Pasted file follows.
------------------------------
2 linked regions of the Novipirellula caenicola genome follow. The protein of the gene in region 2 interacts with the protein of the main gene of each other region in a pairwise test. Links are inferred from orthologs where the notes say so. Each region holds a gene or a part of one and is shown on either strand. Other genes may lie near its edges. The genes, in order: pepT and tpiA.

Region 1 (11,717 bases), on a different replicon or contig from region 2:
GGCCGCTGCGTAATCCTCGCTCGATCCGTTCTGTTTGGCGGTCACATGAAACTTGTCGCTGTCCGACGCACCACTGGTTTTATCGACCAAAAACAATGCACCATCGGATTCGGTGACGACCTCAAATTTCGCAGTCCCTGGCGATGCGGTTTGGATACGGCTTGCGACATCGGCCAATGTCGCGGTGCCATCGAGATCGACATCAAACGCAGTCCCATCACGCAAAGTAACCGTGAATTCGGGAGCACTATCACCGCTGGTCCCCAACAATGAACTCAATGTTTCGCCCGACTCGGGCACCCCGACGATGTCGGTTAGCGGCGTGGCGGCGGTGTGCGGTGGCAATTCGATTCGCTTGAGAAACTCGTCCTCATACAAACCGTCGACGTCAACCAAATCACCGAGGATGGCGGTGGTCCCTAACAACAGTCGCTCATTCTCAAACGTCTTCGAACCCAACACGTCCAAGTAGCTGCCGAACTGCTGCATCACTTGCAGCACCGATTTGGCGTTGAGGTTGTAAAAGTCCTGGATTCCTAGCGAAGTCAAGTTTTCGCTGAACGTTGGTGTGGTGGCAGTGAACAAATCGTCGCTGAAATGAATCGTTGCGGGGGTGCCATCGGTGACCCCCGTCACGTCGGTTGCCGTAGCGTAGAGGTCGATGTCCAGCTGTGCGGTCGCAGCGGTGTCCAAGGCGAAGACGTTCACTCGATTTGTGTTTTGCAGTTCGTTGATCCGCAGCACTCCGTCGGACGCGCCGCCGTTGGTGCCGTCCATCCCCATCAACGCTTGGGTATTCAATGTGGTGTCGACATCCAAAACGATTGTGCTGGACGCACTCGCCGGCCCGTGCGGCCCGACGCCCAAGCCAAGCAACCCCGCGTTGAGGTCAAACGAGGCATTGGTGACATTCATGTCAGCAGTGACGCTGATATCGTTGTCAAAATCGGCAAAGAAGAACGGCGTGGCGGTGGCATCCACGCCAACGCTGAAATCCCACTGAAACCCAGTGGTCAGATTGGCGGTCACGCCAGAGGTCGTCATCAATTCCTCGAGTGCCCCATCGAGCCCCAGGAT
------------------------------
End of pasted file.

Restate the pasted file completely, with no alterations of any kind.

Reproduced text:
2 linked regions of the Novipirellula caenicola genome follow. The protein of the gene in region 2 interacts with the protein of the main gene of each other region in a pairwise test. Links are inferred from orthologs where the notes say so. Each region holds a gene or a part of one and is shown on either strand. Other genes may lie near its edges. The genes, in order: pepT and tpiA.

Region 1 (11,717 bases), on a different replicon or contig from region 2:
GGCCGCTGCGTAATCCTCGCTCGATCCGTTCTGTTTGGCGGTCACATGAAACTTGTCGCTGTCCGACGCACCACTGGTTTTATCGACCAAAAACAATGCACCATCGGATTCGGTGACGACCTCAAATTTCGCAGTCCCTGGCGATGCGGTTTGGATACGGCTTGCGACATCGGCCAATGTCGCGGTGCCATCGAGATCGACATCAAACGCAGTCCCATCACGCAAAGTAACCGTGAATTCGGGAGCACTATCACCGCTGGTCCCCAACAATGAACTCAATGTTTCGCCCGACTCGGGCACCCCGACGATGTCGGTTAGCGGCGTGGCGGCGGTGTGCGGTGGCAATTCGATTCGCTTGAGAAACTCGTCCTCATACAAACCGTCGACGTCAACCAAATCACCGAGGATGGCGGTGGTCCCTAACAACAGTCGCTCATTCTCAAACGTCTTCGAACCCAACACGTCCAAGTAGCTGCCGAACTGCTGCATCACTTGCAGCACCGATTTGGCGTTGAGGTTGTAAAAGTCCTGGATTCCTAGCGAAGTCAAGTTTTCGCTGAACGTTGGTGTGGTGGCAGTGAACAAATCGTCGCTGAAATGAATCGTTGCGGGGGTGCCATCGGTGACCCCCGTCACGTCGGTTGCCGTAGCGTAGAGGTCGATGTCCAGCTGTGCGGTCGCAGCGGTGTCCAAGGCGAAGACGTTCACTCGATTTGTGTTTTGCAGTTCGTTGATCCGCAGCACTCCGTCGGACGCGCCGCCGTTGGTGCCGTCCATCCCCATCAACGCTTGGGTATTCAATGTGGTGTCGACATCCAAAACGATTGTGCTGGACGCACTCGCCGGCCCGTGCGGCCCGACGCCCAAGCCAAGCAACCCCGCGTTGAGGTCAAACGAGGCATTGGTGACATTCATGTCAGCAGTGACGCTGATATCGTTGTCAAAATCGGCAAAGAAGAACGGCGTGGCGGTGGCATCCACGCCAACGCTGAAATCCCACTGAAACCCAGTGGTCAGATTGGCGGTCACGCCAGAGGTCGTCATCAATTCCTCGAGTGCCCCATCGAGCCCCAGGAT